Pace going for a triple-play of industries to serve is another sign of the major strategic shifts taking place as different sectors converge on delivering content and services to consumers over the internet. Read more

Cellphone makers do not want you to think about radiation when you go out to buy a new handset. It might make the retail experience a little less pleasurable.

That looks like the motivation behind a lawsuit filed on Friday in San Francisco to try to prevent disclosure of phone radiation levels on product packaging – something required by that city’s new ordinance.  San Francisco’s move was the first of its kind in the US, so the mobile industry has decided to take a stand.

But what possible legal argument could there be for preventing point-of-sale disclosure of phone radiation levels? Read more

It seems you can have it all with laptops these days – thin and light notebooks that are equally light on the wallet and offer long battery life as well.

In this week’s Personal Technology column in the FT’s Business Life section, we look at the new, more affordable Portégé range from Toshiba and how it shapes up against offerings from Apple, Dell and Lenovo. Read more

Apple had good news and bad news on the iPhone 4 product front today.

The good: As promised, it started letting previous and current buyers choose from a number of free cases, which insulate and protect the antenna that can drop calls when touched with the human hand.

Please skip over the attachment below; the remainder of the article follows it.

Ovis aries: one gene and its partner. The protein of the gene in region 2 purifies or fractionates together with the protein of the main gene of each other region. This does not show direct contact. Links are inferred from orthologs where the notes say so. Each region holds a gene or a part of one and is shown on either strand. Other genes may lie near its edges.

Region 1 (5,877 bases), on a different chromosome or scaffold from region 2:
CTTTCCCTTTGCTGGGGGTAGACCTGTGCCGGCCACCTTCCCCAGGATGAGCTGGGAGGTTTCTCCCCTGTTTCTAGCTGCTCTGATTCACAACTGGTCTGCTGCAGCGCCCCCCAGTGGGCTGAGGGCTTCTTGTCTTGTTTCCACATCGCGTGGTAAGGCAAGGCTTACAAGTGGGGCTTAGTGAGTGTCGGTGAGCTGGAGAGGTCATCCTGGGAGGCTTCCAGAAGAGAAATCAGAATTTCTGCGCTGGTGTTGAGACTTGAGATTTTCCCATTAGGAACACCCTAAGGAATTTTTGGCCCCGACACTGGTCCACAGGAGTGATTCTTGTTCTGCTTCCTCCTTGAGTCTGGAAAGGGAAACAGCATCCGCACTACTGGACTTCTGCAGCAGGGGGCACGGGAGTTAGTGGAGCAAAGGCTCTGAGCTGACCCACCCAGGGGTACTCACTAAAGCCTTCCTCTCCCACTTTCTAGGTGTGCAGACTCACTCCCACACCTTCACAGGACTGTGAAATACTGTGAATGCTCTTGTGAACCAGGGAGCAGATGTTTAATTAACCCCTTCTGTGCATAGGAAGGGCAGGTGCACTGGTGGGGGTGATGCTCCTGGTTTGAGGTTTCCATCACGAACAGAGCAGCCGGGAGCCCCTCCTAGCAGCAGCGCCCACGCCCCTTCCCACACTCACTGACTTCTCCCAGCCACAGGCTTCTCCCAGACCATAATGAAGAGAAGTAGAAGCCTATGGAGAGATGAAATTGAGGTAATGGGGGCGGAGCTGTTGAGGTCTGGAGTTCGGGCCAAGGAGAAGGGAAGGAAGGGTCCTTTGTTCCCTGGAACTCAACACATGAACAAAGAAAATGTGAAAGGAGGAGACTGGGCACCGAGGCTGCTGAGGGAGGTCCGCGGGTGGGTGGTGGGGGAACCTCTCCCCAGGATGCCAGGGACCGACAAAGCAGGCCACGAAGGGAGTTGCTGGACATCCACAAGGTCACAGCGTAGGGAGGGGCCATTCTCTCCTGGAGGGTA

The bad: Apple said unexplained fabrication issues with the white iPhones would delay their release again, until “later this year”. Those devices have “continued to be more challenging to manufacture than we originally expected” Apple said in a two-sentence news release–and presumably more challenging than it expected just a month ago, when it promised the models in July. Read more

Facebook notches up new user milestones with such regularity it’s easy to forget how fast its business potential is growing.

A year ago, when board member Marc Andreessen came out and predicted the service would reach 1bn users, it sounded like hype. Not so now, with the half-billion figure reached on Wednesday and 1bn widely seen as all but inevitable.

If Facebook’s revenues really are running at the rumoured $1bn a year (and from what we can tell, that number isn’t far off), that means it’s making $2 a year off the average user.

Consider how that compares to other internet companies – and bear in mind that unlike others, Facebook actually has an account relationship with all 500m. Read more

Microsoft has announced a mixed bag of pricing for its Kinect motion controller and a new version of its Xbox 360.

The low $200 price for a 4-gigabyte version of the Xbox 360 S coming in August may give Microsoft an advantage over Sony and Nintendo in new console sales, but existing Xbox owners may baulk at paying an extra $150 for a Kinect sensor, available from November 4. Read more

Cloud Engines has launched a small-business version of its Pogoplug device that makes remote access to files simpler.

In looks, the Pogoplug Biz is the same as the consumer version but lurid pink has been abandoned for a more sober black-and-white colour scheme. Read more